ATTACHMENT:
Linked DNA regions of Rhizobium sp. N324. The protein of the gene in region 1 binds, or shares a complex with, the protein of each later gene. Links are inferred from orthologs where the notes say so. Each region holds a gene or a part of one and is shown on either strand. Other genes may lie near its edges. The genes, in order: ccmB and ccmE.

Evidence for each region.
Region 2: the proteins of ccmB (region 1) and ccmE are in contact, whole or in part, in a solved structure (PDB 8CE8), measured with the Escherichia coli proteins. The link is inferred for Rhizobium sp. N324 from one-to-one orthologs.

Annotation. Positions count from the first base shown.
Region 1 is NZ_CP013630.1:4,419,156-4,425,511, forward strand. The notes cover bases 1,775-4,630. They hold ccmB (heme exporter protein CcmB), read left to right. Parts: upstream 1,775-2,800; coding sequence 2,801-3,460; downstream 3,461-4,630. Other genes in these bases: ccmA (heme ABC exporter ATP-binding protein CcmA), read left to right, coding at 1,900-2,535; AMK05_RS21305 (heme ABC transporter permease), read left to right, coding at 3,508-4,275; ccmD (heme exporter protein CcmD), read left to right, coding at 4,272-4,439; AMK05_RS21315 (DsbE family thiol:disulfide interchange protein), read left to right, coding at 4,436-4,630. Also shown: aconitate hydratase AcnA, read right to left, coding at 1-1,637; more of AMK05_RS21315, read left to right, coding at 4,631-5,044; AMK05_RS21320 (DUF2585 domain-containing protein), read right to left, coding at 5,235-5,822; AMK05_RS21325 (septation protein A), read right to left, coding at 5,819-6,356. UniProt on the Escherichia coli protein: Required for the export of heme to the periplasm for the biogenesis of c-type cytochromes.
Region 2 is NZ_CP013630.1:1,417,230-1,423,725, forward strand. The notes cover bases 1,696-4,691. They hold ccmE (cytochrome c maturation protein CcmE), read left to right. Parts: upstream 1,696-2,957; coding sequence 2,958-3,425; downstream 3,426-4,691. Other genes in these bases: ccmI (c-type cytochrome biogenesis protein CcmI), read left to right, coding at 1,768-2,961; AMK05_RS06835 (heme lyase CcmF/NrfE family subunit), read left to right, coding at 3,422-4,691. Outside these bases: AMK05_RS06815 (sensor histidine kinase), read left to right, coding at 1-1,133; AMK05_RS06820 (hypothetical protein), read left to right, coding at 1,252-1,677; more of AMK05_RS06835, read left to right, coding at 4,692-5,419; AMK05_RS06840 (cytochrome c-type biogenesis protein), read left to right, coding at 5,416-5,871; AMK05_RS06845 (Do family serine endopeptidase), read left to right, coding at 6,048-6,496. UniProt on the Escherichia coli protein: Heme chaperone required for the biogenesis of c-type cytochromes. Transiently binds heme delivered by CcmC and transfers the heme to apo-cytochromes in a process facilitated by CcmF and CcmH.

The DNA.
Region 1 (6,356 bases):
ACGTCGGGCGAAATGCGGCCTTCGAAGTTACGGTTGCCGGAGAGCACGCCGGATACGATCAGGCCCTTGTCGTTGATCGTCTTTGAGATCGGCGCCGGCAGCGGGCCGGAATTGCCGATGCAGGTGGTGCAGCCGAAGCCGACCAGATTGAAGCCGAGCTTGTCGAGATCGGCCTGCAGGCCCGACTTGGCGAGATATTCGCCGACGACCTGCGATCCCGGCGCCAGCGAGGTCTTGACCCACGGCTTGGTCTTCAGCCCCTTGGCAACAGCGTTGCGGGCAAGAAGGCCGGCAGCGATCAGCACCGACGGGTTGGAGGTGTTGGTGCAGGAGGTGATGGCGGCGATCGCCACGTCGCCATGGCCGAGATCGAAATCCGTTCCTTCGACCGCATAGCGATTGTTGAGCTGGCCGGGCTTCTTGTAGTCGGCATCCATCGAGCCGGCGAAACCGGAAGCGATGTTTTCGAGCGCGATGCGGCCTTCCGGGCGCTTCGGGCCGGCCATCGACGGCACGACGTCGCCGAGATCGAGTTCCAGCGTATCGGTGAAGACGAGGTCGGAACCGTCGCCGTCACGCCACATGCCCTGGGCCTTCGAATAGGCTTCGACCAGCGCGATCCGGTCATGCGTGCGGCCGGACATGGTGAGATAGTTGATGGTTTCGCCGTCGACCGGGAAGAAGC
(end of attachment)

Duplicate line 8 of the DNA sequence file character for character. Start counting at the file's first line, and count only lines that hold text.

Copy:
Region 1 (6,356 bases):